Re: Election Fraud???

Keith Elis (
Tue, 16 Sep 1997 04:13:23 -0400

Abraham Moses Genen wrote:

> On the rare occasions when an election becomes the subject of media
> exploitation there will be those who extrapolate the few to the majority.
> There is an obvious falicy in such imaginings.

As far as extrapolating the few to the many, "what we hear about" and
"what really goes on" can be two different sets. I have no evidence at
all for this, but I would go out on a limb and suggest that it is indeed
possible that election fraud has occurred without you or I ever hearing
about it. But I do have a fertile imagination and this is not a
"productive" position to take.

What is productive is the position that no amount of media or
governmental "watching" can ensure an honest election in every case. But
you suggest a solution:

> No, the system is not totally corrupt. There are some corrupt people in
> almost every organization. What needs to be done is to increase our
> emphasis on ethics.

Whether the system is "totally corrupt" is more than I know. And you are
right, in one sense, that ethical behavior is the key. However, a 100%
honest ethical system cannot be imposed from without. The actors must
believe in it themselves. So even if we do increase our emphasis on
ethics, this does not solve the problem of unethical behavior. One has
to look at the people who are running for public office, and most of
them come from the legal community, as I'm sure you're well aware.

The legal profession (lawyering in particular) is the only profession
that requires an individual to suspend his or her own ethical system to
perform his or her job. Otherwise only murderer-lawyers or those lawyers
who believed murder was OK would be getting up in court to defend a
murderer. So, to get around this, lawyers have developed a complex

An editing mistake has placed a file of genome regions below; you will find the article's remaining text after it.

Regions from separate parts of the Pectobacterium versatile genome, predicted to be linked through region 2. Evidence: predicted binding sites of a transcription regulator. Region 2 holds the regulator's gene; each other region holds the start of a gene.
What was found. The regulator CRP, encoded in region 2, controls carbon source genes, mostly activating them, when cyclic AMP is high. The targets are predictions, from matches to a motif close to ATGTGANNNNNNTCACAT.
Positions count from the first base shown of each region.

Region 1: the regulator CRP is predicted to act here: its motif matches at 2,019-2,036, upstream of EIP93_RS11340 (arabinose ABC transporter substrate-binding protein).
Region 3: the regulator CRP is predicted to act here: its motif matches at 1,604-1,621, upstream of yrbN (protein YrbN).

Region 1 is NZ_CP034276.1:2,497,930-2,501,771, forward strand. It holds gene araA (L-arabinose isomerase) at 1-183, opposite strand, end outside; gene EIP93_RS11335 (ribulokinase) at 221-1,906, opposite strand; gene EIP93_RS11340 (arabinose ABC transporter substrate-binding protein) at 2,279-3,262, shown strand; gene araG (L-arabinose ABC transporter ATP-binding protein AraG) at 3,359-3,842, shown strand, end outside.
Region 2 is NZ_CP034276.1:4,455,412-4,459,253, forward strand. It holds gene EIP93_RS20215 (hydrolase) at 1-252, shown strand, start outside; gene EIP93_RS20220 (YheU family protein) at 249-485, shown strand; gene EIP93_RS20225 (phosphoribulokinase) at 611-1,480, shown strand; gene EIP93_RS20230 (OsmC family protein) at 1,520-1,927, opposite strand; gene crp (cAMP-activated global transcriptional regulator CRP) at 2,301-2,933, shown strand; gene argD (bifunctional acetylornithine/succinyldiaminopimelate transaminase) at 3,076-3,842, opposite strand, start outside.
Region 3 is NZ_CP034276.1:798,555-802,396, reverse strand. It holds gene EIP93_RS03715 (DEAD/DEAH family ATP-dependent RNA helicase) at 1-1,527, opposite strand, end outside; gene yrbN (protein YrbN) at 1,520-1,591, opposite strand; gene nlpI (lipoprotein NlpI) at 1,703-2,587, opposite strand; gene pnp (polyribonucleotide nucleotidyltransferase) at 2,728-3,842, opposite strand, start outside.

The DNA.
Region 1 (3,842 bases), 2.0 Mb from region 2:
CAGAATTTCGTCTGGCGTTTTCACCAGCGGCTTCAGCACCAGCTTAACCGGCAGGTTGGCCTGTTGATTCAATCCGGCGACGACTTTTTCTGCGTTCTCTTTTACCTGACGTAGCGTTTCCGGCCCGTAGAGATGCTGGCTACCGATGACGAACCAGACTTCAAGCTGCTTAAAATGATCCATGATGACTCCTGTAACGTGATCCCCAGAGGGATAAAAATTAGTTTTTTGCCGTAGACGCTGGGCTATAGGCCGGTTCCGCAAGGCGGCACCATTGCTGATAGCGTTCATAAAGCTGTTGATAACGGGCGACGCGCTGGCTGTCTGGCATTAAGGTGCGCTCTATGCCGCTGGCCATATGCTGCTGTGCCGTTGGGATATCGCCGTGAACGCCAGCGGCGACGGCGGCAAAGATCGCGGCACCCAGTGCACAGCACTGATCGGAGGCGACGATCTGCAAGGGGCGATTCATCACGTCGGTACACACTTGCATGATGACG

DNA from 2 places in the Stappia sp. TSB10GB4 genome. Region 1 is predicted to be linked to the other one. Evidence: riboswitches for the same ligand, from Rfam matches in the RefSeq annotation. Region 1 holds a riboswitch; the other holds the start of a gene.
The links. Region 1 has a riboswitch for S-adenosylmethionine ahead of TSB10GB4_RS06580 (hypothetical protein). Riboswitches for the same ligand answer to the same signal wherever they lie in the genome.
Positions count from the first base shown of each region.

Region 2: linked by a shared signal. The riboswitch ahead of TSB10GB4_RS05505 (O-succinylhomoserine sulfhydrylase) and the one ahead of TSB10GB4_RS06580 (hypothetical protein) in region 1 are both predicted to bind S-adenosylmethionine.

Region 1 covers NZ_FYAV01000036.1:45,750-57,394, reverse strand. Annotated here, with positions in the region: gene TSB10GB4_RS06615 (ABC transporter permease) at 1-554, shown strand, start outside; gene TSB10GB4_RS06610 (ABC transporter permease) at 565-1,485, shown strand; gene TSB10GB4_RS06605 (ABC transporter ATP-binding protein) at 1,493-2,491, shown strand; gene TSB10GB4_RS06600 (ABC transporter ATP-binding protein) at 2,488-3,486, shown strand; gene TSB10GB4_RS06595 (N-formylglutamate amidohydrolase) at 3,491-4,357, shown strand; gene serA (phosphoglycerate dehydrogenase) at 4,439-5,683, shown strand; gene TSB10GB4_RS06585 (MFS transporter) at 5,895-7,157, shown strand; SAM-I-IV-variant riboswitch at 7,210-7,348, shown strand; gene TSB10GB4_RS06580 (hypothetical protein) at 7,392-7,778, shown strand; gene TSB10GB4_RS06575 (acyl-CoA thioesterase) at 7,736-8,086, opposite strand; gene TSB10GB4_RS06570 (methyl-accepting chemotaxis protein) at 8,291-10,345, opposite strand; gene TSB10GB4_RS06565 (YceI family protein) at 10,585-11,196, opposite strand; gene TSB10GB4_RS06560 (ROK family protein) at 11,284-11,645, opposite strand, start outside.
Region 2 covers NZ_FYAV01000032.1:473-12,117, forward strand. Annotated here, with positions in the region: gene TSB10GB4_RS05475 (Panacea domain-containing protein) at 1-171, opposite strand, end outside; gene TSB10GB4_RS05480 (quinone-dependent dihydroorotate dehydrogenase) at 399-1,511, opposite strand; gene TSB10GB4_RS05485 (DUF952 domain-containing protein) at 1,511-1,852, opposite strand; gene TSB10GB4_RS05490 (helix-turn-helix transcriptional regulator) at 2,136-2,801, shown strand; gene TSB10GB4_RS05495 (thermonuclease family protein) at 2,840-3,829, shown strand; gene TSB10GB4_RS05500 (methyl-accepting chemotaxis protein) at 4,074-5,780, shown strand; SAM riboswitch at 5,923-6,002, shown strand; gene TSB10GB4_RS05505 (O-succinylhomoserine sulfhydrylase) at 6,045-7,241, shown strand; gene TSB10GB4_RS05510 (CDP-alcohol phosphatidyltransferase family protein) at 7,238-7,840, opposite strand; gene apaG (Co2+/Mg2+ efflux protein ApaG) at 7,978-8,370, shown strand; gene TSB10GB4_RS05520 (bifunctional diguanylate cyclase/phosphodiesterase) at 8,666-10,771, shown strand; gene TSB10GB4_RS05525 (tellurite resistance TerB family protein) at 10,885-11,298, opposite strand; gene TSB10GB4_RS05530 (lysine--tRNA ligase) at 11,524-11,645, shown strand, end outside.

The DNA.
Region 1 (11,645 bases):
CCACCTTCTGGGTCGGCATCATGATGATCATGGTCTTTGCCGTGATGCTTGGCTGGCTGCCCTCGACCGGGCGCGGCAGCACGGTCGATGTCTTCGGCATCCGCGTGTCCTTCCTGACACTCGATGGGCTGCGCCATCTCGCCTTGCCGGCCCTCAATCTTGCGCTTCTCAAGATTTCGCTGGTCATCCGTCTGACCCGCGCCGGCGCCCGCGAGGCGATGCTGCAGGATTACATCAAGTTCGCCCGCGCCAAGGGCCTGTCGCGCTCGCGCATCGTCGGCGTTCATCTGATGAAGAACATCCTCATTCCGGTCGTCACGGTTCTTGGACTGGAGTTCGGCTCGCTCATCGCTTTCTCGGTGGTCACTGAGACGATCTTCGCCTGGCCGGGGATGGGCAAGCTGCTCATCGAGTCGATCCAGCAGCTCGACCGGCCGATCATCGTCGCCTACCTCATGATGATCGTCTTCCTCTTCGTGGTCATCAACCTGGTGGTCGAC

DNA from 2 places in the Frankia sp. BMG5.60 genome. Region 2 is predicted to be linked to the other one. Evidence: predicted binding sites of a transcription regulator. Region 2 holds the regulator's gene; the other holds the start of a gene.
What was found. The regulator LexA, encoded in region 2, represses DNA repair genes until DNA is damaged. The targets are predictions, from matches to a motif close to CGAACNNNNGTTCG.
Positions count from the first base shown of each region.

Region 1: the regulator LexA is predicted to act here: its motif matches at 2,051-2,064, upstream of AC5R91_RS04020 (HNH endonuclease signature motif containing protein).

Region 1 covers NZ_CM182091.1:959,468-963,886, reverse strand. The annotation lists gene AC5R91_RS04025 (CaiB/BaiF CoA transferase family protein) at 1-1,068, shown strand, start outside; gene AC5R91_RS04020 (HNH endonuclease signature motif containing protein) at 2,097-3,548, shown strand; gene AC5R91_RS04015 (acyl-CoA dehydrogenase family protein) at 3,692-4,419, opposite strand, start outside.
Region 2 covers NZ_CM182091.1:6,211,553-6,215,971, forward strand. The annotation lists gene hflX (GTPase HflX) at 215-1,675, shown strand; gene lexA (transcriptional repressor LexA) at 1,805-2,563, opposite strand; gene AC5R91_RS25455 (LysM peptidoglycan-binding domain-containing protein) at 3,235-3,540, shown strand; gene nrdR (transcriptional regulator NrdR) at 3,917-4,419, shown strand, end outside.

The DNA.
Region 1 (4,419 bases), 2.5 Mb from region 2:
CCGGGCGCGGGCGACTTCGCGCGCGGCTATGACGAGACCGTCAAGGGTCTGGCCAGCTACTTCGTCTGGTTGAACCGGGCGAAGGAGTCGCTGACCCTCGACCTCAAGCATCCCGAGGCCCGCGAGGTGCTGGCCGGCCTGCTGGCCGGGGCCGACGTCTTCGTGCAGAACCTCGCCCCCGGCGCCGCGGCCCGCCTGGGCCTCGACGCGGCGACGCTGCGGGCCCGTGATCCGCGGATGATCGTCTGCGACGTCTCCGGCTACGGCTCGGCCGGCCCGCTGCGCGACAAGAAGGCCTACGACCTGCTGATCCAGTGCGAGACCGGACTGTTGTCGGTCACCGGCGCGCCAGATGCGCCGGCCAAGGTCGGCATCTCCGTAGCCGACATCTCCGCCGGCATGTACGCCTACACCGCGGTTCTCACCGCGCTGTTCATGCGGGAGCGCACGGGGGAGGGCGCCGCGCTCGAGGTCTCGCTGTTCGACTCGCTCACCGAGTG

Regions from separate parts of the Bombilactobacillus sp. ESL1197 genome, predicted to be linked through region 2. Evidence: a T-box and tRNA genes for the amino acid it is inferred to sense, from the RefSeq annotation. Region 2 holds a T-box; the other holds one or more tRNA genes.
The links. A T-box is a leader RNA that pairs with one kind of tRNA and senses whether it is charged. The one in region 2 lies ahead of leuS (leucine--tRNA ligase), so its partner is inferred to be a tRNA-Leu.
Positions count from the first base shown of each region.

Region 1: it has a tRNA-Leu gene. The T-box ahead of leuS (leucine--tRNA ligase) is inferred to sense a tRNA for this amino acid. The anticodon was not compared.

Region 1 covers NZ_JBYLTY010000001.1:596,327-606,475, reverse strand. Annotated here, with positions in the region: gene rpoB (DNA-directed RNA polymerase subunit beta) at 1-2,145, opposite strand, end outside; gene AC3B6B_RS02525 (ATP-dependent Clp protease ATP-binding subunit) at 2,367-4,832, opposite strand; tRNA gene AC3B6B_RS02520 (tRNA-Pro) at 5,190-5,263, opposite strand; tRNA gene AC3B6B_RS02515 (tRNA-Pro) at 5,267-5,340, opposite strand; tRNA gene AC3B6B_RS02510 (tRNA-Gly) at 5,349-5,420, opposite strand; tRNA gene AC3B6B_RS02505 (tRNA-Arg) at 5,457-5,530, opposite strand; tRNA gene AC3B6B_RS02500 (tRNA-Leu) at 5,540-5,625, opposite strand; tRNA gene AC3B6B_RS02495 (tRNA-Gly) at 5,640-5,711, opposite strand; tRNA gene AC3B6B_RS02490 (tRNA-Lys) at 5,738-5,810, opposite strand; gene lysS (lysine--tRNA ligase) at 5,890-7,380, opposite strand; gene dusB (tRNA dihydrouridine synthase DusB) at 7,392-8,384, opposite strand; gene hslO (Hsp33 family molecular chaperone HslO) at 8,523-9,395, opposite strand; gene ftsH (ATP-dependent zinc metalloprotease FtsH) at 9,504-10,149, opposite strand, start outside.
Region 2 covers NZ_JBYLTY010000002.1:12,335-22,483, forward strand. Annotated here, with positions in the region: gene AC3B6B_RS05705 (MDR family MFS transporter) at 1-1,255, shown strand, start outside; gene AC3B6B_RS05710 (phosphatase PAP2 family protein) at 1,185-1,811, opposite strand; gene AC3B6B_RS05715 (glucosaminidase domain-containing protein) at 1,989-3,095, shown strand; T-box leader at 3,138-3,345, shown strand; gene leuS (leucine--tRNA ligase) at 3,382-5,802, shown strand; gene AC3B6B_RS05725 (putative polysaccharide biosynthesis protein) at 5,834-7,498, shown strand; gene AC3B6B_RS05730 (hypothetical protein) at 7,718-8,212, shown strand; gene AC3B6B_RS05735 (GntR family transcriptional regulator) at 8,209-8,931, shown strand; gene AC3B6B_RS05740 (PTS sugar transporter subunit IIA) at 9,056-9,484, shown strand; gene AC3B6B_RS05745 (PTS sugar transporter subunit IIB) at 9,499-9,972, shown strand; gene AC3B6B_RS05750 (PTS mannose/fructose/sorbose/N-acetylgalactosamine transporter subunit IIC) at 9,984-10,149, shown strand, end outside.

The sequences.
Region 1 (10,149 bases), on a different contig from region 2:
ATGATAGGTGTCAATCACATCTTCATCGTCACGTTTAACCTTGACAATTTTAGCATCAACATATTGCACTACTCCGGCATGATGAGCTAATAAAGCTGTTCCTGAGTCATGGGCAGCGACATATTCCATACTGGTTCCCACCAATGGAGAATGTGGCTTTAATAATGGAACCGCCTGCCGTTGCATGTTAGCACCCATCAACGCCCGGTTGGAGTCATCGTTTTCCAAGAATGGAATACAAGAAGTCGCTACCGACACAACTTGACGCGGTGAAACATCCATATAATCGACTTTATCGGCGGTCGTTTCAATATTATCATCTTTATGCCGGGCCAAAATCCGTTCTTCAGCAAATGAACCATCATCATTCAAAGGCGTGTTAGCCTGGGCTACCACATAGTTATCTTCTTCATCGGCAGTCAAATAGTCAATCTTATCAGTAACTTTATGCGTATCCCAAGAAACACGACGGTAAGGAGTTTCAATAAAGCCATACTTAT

system of ethics in which the right of an accused to a fair trial
supersedes any crime that accused has committed. I won't begin to
address whether that may be correct or not, but I do want to argue that
lawyers are used to dealing with tricky and sticky ethical issues on a
daily basis.

Coloring this is the fact that lawyers engage in post-hoc argumentation
almost exclusively. A scientist will begin with possible conclusions,
argue the correctness of each possibility and then decide on the facts.
Lawyers begin with the facts, choose a conclusion, and then fill in the
argumentative gaps as necessary. This is what they teach you in your
first year of law school -- "how to think like a lawyer."

The synthesis of these two points is that those in the legal profession
are very, very good at justifying themselves to themselves. Where the
typical rational thinker, when presented with the option of unethical
behavior, will follow the normal course of resolving such issues
(options, arguments, facts), the legal professional has the tendency to
see the opportunity as a fact, then decide it's good for him, and then
tell himself why. In short, and in my experience, lawyers are more
capable of ethically questionable behavior than most.

My final point is probably obvious. When a good portion of the people
running for office are more capable than most of unethical behavior,
unethical behavior may be more common among them, than among most. So
imposing an ethical system from without is not likely to do too much
good. And in fact, what you call cynicism about elections may actually
be a recognition of this fact -- politicians are more capable of
unethical behavior than most, and so unethical behavior probably occurs
with greater frequency than we might guess.

> Let's stop spitting on every little thing.

Again, I would go out even further on a limb to say that allegations of
election fraud are not "little things" in a democracy.

> It's not really that productive.

Well that of course depends on what your definition of "productive" is,
now doesn't it?